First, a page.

Depression, aggression, and Vitamin B1 thiamine supplements as a new treatment

Anna Gorlova
About the Author

Anna Gorlova is an external PhD student at Maastricht University (the Netherlands) and visiting trainee at Liege University (Belgium), appointed in the Sechenov First Moscow State Medical University (Russia). She studies the molecular mechanisms of excessive aggression and explores new pharmacological management in different mouse models.

Ekaterina Veniaminova
About the Author

Ekaterina Veniaminova, PhD, is a visiting trainee in Würzburg University (Germany), appointed in the Sechenov First Moscow State Medical University (Russia). She studies molecular and cellular effects of Western diet on metabolism and behaviour in mice.


What is vitamin B1 (thiamine)?

Thiamine, which is also known as vitamin B1, is an essential micronutrient, which is required for metabolism, enzymatic processes and conduction of nerve signals. All living organisms use thiamine, but it can be made only in bacteria, fungi and plants. In humans, gastrointestinal microbiota also produces thiamine, but not enough for the organism functioning. Thus, we, as well as other animals must obtain vitamin B1 from the diet.

Thiamine deficiency

Deficiency of thiamine can affect the cardiovascular, nervous and immune systems. A severe and chronic form is known as beriberi. Wet beriberi affects the cardiovascular system resulting in tachycardia, high arterial and venous pressures, leg swelling. Dry beriberi affects the nervous system resulting in impairment of sensory, motor and reflex functions and altered mental status. Worldwide thiamine deficiency is most widely reported in populations where primary food sources are polished rice and grains. In Western countries, it most commonly affects people suffering from alcoholism or chronic illness. Thiamine deficiency in patients with alcohol use disorder often leads to Kosakoff syndrome, a chronic disease with severe memory loss and learning problems.

Food sources of thiamine

It is very easy to add foods rich with thiamine to the diet. Food sources of thiamine include beef, pork, eggs, liver, nuts, oats, oranges, seeds, legumes and yeast. Such foods as rice, pasta, bread, cereals and flour are often fortified with vitamin B1 as the processing involved in creating these products removes thiamine. Thiamine supplements and medications are available on the market to treat or prevent thiamine deficiency. Remarkably, B1 is well tolerated and has almost no side effects.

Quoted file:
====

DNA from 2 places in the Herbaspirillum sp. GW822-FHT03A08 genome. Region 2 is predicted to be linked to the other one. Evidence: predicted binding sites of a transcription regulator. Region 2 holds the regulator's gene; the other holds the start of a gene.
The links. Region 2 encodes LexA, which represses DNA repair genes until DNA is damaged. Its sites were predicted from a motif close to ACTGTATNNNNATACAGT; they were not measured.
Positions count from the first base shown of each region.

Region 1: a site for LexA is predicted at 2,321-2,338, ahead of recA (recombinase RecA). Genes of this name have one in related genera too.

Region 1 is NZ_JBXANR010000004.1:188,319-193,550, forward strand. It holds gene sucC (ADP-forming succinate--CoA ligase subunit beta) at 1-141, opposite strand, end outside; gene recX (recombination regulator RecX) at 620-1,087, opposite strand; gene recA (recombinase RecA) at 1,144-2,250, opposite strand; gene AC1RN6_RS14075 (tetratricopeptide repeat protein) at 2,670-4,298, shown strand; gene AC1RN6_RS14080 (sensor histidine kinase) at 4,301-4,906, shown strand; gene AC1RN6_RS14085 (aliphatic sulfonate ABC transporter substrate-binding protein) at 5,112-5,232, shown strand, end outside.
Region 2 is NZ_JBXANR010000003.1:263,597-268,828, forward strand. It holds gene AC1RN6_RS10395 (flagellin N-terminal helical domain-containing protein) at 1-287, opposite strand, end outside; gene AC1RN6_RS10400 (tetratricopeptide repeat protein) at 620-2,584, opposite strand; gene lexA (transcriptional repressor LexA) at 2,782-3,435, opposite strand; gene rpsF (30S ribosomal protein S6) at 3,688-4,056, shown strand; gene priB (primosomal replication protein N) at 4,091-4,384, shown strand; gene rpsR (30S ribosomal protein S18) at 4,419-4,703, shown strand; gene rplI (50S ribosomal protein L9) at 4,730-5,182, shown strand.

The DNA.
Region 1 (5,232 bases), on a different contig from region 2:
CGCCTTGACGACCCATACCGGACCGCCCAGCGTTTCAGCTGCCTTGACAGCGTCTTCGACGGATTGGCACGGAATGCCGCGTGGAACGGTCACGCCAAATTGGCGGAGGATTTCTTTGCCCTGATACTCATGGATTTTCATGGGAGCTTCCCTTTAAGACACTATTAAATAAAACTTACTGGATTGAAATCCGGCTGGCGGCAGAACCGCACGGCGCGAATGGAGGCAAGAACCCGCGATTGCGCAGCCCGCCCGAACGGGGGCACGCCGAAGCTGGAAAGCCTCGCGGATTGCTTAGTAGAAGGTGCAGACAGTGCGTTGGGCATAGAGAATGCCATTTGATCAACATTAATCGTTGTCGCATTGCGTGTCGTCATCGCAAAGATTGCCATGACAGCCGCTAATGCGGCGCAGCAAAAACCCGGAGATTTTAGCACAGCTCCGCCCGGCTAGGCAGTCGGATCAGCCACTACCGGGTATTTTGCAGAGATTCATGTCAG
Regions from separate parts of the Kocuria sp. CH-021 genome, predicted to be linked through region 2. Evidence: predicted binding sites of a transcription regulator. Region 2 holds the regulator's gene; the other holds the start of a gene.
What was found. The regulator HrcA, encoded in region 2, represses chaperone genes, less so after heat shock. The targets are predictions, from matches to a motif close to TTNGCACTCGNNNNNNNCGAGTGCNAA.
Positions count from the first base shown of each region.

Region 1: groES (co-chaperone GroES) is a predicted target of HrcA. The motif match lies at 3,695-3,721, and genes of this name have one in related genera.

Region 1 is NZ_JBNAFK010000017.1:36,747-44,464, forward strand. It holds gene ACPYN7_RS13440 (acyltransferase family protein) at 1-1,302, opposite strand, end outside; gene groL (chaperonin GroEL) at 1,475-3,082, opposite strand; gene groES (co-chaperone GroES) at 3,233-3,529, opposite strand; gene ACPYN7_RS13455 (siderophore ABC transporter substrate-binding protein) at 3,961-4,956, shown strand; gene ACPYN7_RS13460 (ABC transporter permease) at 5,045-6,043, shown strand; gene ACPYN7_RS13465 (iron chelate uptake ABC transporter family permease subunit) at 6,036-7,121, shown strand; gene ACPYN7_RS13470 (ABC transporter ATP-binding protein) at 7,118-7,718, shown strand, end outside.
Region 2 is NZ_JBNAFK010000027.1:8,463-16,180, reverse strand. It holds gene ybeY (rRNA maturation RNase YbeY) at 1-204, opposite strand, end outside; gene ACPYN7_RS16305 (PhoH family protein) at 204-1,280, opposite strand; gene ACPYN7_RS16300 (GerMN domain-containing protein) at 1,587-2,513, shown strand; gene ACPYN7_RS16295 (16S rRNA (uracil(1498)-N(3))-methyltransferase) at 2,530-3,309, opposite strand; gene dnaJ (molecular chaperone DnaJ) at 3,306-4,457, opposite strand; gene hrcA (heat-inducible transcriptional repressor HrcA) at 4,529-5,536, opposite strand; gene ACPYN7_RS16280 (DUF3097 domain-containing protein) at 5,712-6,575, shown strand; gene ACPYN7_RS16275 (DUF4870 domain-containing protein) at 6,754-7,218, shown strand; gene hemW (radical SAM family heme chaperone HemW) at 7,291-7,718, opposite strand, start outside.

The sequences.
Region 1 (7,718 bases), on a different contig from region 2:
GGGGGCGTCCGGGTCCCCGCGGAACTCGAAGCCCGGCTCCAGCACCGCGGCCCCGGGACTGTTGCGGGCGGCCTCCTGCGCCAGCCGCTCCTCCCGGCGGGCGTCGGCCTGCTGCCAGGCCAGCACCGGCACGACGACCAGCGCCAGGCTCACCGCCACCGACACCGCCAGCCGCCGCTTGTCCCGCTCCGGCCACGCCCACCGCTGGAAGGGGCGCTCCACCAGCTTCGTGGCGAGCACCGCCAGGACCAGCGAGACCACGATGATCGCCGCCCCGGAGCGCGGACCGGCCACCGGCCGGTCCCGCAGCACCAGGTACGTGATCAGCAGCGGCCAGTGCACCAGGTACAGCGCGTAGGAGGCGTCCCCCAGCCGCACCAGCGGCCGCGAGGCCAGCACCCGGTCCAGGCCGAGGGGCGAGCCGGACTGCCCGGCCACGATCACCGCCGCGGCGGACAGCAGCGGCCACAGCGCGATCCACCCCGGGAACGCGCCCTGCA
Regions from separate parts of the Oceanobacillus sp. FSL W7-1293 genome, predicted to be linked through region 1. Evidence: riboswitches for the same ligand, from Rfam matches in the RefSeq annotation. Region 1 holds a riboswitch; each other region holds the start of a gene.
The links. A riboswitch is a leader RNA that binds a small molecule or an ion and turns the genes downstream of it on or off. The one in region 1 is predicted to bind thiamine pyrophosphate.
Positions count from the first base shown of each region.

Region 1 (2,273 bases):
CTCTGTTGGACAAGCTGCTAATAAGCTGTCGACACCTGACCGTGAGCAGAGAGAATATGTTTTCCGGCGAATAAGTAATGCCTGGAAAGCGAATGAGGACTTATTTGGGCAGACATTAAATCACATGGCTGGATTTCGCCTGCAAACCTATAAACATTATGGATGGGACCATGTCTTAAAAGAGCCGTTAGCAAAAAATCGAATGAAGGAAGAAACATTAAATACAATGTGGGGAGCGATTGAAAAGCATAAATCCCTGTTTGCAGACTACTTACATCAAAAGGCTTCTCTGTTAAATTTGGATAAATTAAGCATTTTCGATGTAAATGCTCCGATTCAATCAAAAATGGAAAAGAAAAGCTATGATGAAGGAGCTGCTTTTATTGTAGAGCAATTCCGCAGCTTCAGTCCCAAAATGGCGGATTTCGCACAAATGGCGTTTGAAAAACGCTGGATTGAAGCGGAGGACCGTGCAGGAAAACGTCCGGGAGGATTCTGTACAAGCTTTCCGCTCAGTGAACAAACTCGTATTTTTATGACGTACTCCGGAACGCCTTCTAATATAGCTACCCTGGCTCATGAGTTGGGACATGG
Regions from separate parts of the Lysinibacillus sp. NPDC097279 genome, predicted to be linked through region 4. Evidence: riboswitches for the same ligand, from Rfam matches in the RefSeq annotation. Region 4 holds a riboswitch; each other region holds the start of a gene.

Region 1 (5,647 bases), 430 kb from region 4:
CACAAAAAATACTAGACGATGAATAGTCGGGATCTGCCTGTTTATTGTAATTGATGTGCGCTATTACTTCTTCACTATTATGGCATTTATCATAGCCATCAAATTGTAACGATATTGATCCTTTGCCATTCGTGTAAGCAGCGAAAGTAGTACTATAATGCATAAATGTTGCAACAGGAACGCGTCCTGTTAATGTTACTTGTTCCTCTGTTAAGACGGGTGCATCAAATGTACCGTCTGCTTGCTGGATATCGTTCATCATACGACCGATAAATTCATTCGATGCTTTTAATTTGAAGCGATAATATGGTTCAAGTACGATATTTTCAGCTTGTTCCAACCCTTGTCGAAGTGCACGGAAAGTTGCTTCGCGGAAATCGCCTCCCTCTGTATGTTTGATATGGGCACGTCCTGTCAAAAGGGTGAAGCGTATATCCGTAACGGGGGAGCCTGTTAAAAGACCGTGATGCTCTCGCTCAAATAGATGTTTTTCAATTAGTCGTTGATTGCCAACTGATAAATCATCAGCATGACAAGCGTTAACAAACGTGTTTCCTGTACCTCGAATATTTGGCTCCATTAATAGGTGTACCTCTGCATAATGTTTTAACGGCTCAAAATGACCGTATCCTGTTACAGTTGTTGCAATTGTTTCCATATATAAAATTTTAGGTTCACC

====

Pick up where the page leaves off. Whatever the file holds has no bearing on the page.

Bioavailable analogues of Thiamine

Analogs of vitamin B1, such as benfotiamine or dibenzoyl thiamine, have improved bioavailability, due to their higher lipid solubility, which facilitates permeation in cell membranes. As a result, they provide higher levels of thiamine in muscle, brain and liver. This can be the reason of their higher effectiveness.

Thiamine as medication

Thiamine was the first of the water-soluble vitamins to be discovered, and since the early 20th century, it was extensively studied. Most commonly thiamine supplementation is used to treat syndromes associated with severe thiamine deficiency and during pregnancy and lactating due to increased need for this vitamin. Rapid recovery can occur within hours if thiamine is given intravenously. If concentrated thiamine supplements are not available, diets rich with thiamine will also lead to recovery, though at a slower rate.

New properties of thiamine

Recently, other important roles of thiamine including the regulation of oxidative stress were discovered [1]. As emotional stress is associated with oxidative stress in the brain, it was hypothesized that thiamine can counteract the negative effects of stress. And indeed, studies on mice thiamine precluded negative changes in mood and emotionality, as well as neuroinflammation and oxidative stress caused by stress [2, 3]. It also ameliorated cellular proliferation and neurogenesis in the hippocampus under stress conditions. In agreement with animal studies, vitamin B1 was also able to ameliorate symptoms of major depressive disorder in patients [4] or work stress-related mood swings [5].

Thus, thiamine was shown as a promising treatment for the depressive-like changes and excessive aggression, caused by stress. Hopefully, new studies on thiamine will be conducted in the nearest future to show novel properties of this vitamin.